What does this mean for EA as a practice? We’ll see more alignment with the business units, which was the intent all along. It is becoming more common for EA’s (or their newly titled equivalents) to report to the SVP of Transformation or even the CMO.
Cue the Next Generation of Frameworks
NextGen frameworks have their work cut out for them. Frameworks can no longer yield static artifacts that change only when pain is felt. A partial list of requirements becomes fairly daunting:
• They must be contextual to the need and ‘meta’ level in their granularity.
• They must serve as bridge, carrying each stakeholder, like a passenger, across the full lifecycle of Agile.
• They must yield architectures that are living, readily evolving, sets of carefully defined deliverables which provide ease of implementation and supportability.
• They must remain focused on the dependencies between the capabilities and increasingly providing ease of management.
• They need to account for automation at some level such that they may become as near real time as possible.
• They must account for the way we compute our costs to run the business.
• They must be federated, enabling snapping in of services from multiple sources.
This list is neither all-inclusive or a moderate in its scope, to be sure. NextGen frameworks, like their traditional predecessors will very likely be recognized as ‘valuable’ rather than ‘exact’.
Are Monolithic Frameworks Impacting EA’s Ability to Deliver on its Promise?
In a word, I’d say ‘Yes’. As a practicing IT professional for over 23 years, an architect for nearly 20, and an EA over 12, I would like to believe I have made a few meaningful observations about the state of IT and the businesses it supports.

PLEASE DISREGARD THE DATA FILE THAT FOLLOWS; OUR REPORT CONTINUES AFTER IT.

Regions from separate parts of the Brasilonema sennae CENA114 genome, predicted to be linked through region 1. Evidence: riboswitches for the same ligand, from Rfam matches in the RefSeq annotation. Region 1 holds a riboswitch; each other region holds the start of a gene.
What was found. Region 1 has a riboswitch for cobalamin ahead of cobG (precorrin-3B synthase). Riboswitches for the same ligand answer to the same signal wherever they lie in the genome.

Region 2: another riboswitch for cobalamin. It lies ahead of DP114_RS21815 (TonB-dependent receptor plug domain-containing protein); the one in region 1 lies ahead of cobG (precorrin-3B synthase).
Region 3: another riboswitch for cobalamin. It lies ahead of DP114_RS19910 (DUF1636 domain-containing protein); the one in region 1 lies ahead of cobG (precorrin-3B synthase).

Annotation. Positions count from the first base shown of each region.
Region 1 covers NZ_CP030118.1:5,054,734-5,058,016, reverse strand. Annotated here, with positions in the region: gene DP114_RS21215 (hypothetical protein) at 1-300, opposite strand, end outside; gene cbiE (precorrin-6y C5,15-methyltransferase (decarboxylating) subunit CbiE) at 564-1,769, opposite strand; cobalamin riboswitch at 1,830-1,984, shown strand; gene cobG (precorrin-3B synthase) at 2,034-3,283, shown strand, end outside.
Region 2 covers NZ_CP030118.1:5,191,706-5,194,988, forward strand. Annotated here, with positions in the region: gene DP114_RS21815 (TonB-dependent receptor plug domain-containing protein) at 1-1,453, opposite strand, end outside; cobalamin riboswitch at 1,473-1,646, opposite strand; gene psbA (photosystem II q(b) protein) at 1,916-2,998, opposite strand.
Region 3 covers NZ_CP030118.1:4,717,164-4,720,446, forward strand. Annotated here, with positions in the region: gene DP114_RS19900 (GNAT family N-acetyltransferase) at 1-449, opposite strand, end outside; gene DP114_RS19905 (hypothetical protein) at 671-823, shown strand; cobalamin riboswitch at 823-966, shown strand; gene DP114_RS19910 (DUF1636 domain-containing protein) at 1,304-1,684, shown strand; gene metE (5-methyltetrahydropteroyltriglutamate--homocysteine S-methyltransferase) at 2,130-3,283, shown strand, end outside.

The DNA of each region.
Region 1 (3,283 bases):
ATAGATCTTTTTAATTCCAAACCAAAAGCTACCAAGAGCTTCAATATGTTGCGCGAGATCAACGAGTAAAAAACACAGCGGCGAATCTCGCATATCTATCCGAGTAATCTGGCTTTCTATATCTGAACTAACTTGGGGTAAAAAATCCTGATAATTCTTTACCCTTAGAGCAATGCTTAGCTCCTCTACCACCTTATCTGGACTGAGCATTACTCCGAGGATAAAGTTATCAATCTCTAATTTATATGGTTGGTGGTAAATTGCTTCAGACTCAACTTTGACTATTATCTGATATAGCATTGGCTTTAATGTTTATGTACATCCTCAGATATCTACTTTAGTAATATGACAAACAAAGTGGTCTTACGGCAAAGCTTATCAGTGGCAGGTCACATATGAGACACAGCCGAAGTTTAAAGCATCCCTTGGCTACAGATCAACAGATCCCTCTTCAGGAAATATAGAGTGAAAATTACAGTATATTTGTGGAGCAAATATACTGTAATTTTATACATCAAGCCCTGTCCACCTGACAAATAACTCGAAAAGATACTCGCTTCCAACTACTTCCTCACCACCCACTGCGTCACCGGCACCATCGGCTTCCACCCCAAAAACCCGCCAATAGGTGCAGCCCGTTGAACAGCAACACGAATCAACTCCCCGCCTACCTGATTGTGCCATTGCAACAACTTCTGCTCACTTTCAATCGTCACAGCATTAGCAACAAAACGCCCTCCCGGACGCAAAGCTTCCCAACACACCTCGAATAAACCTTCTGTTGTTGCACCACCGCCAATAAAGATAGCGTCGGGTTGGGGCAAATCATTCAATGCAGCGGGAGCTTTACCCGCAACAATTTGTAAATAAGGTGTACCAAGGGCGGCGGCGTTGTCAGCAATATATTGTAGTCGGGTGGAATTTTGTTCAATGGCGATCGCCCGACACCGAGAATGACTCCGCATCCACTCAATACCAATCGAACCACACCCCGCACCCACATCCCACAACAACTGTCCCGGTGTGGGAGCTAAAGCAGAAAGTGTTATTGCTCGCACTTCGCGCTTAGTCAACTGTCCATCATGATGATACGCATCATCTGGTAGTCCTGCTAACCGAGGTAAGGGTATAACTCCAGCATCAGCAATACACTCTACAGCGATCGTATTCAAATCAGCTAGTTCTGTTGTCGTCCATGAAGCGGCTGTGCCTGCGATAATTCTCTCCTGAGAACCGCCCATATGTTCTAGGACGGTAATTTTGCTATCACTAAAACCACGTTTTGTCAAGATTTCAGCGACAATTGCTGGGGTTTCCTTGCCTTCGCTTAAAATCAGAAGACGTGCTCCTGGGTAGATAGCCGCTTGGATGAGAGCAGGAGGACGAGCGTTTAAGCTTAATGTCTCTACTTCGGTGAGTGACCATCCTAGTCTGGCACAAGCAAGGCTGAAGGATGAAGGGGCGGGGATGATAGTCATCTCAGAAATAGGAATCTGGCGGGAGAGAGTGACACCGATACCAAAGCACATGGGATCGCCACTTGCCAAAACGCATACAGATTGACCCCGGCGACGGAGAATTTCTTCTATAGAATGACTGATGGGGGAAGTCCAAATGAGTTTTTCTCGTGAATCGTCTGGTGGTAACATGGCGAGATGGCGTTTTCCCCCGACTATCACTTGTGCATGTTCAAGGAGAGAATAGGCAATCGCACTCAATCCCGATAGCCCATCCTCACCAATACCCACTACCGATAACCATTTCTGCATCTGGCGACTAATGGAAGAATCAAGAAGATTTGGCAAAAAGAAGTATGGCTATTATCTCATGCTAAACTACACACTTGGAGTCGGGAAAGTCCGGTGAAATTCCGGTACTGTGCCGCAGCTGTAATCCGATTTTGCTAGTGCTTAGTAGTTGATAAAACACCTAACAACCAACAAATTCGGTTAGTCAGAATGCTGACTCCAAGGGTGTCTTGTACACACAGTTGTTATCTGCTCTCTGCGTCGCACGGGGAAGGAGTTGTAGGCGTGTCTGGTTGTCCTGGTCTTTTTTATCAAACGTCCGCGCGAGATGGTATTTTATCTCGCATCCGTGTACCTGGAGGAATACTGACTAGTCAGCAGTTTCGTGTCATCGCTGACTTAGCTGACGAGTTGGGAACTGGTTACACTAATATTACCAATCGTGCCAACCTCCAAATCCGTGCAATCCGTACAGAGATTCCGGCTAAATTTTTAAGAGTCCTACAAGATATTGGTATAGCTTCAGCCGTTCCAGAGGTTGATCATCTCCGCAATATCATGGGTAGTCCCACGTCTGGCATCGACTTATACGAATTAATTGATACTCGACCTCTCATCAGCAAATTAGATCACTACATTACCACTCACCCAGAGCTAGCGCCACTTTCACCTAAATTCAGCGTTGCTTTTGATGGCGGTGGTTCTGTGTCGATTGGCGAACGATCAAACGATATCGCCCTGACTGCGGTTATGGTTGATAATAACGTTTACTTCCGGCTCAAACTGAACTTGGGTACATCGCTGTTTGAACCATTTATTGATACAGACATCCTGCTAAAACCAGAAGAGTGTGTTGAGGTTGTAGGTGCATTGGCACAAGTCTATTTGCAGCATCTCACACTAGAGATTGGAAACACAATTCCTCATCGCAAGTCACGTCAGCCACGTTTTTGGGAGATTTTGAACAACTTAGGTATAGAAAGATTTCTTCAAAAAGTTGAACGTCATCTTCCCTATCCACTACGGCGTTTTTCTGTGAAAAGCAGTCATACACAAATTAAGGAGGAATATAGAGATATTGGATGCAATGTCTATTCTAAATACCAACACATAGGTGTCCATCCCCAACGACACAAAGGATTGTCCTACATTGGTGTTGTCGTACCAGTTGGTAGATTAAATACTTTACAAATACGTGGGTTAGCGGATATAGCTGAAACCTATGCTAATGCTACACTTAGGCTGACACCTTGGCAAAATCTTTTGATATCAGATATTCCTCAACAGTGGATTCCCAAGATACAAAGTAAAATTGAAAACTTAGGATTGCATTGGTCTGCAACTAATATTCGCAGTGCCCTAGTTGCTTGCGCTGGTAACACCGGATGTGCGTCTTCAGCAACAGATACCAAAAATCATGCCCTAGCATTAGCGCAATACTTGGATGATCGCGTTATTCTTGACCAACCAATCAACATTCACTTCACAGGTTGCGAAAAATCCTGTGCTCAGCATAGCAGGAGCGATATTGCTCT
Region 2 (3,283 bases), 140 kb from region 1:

First, Enterprise Architecture, though a well-intended and previously proven method to managing disruptive change, is largely misunderstood. As a practitioner who has been embedded in some of world’s largest, most high profile, enterprises in national defense, telecom, healthcare, banking, petrochemicals and manufacturing I can’t help but be amazed at how few business, and IT, leaders can properly define EA. Even fewer can articulate the value of a robust EA program. Over thirty years into its life EA, as an enterprise initiative, remains poorly planned, funded, executed and measured. Yes, the business has business to conduct, yet nearly every business leader can articulate the value of the EPMO, Risk and Compliance or Enterprise Security. Why is this not true of EA? If we’re honest, the EA community owns the responsibility for this, not those it supports.
So while the weight of traditional frameworks has contributed to the challenge, as leaders and practitioners of EA, we must own the responsibility for our profession. We must take the messaging seriously. We must recognize the need for a better, more cohesive and meaningful narrative around the value of EA, as well as how we as a community deliver on that value. If business leaders truly lack understanding of EA’s core mission, value and vision, we must hold ourselves accountable.